Average review score based on 108 user reviews
of customers recommend this product
RIM's answer to the iPad has been long awaited, and now I've used it for a week my intial excitement has unfortunately waned.
Don't get me wrong, the hardware in the PlayBook is top notch. Where other companies deliberate ship their devices with rubbish cameras, forcing you to upgrade a few months later, RIM have honestly packed the PlayBook with top spec hardware, two HD cameras, and a standard micro-HDMI port to connect easily to any HD tv.
However, using the device for just a few days makes it clear that this is a work in progress and RIM have rushed it to market. It's seriously lacking in apps and features, and unfortunately the software is very buggy.
For something marketed as a business tablet, there are no apps on there to let you do business. No e-mail app, no calendar app, no contacts app. You can pair it with a BlackBerry phone via Bluetooth but it's painfully slow and unreliable, and if you don't have a BlackBerry, you don't get e-mail, calendar, contacts, or even 'memopad'.
So what is the tablet good for? Browsing is good with a full Flash enabled browser (I used mine to watch ITV Player, 4oD and Demand5 on YouTube which are blocked in the iPad YouTube app) but Flash on the PlayBook is one of the bug riddled features. It's good for playing videos and you can connect to your HDTV.
There's also a handful of fun games to play and more to buy from the app store. But don't be fooled into thinking it'd be great for long train journeys or flights because the battery life is absolutely pitiful.
There's also other features sorely missing - no Skype, no MSN/Yahoo chat clients... RIM has promised software updates that will improve the tablet (and we're promised it will soon be running Android apps!) but when you consider how their track record, and how they've left previous devices like the BlackBerry Storm to rot when they haven't been hugely successful, I'm not holding my breath for the PlayBook.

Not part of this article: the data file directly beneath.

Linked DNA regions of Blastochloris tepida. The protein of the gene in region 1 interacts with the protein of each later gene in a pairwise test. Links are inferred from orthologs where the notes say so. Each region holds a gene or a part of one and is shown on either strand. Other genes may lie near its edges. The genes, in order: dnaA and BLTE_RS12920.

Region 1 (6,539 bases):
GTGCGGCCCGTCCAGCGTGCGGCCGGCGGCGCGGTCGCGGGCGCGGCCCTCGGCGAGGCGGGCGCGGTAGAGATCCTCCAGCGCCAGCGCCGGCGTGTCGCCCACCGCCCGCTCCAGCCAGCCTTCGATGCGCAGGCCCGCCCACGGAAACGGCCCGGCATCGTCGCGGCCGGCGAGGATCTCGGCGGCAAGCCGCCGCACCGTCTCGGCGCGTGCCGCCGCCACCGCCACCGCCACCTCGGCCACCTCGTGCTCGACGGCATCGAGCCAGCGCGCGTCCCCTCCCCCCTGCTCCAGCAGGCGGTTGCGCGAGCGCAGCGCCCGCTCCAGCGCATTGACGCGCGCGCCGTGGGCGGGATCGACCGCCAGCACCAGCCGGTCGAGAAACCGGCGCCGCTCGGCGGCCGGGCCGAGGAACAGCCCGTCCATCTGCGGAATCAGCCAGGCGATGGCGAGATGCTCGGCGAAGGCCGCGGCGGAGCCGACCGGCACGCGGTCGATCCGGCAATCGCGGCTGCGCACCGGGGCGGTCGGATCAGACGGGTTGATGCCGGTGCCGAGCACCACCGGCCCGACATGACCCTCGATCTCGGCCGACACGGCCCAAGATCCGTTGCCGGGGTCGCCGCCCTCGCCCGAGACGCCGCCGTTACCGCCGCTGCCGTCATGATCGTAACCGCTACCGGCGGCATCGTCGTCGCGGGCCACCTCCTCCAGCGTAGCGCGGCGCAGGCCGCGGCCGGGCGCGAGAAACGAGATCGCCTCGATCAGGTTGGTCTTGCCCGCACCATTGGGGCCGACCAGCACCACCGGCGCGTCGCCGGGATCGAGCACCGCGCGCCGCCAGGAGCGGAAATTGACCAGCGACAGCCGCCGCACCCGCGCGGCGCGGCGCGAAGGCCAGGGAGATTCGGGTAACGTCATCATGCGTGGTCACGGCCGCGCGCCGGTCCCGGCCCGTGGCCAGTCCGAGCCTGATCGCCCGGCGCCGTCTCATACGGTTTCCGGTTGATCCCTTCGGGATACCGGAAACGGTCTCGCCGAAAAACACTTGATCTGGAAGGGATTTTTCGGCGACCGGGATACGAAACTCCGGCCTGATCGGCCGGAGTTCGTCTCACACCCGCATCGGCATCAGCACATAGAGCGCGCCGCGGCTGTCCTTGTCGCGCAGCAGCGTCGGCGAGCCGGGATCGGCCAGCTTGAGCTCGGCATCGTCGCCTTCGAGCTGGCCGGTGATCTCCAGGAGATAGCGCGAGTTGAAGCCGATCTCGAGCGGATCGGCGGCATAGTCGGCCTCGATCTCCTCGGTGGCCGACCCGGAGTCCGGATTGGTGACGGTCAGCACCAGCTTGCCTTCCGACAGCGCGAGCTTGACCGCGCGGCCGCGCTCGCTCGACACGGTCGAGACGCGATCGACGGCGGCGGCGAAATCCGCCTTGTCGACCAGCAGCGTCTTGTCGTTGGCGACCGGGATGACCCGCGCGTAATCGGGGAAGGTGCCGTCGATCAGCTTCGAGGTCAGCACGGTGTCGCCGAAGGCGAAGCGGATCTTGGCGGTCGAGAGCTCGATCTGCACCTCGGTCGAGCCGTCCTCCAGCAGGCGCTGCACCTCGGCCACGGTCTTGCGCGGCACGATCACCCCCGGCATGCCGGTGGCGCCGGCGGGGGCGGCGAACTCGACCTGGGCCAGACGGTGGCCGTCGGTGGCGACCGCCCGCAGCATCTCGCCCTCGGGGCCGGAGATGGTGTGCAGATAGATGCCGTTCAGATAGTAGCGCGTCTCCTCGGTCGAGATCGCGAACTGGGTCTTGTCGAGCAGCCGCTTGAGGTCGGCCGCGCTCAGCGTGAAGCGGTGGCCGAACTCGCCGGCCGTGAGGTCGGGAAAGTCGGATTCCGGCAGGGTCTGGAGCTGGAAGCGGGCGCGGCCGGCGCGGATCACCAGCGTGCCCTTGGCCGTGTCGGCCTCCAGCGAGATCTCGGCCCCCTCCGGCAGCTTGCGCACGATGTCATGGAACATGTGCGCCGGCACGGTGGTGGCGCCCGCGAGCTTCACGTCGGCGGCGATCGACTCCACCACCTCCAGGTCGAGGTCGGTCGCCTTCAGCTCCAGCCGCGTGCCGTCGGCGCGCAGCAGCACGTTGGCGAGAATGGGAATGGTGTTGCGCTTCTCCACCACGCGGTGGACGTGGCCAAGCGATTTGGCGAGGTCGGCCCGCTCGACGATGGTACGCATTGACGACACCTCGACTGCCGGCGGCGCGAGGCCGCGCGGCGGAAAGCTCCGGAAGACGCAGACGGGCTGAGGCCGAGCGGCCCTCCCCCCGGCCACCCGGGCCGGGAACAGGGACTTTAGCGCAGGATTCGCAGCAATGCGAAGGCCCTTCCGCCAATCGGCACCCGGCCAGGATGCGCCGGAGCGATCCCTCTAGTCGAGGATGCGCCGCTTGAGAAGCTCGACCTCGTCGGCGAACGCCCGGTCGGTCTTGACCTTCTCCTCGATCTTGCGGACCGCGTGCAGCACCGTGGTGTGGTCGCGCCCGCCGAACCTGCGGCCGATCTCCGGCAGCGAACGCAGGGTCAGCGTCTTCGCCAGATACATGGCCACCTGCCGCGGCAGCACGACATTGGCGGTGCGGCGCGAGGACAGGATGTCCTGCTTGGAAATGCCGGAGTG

The worst thing is they've aligned their prices with the iPad. I'd have thought if you're trying to overtake the market leader, you should not only improve on their product, but undercut the price. RIM are offering a less capable tablet than the iPad but demanding the same price for Apple's premium product - and it just isn't worth it. When the iPad3 comes out, I'll probably sell up and switch to Apple.
I had been led to believe that this playbook was one of the better ones to purchase for a young teenager. Although my grandson does not have a blackberry phone as yes I thought this playbook would be compatable with the phone that he currently has. Unfortunately since purchasing the playbook we have been unable to bluetooth songs from any mobile phone that does not appear to be a Blackberry. We can also not access Google Play to enable the download of many of the games that he would like. Had I been aware of the restrictions on Blackberry playbooks, I would have looked for another model. I have a Nexus myself and find against the Blackberry that this is a much more easy playbook for downloading/bluetoothing music and downloading games with relative ease. I would not recommend the Blackberry playbook to anyone who does not already have a Blackberry phone.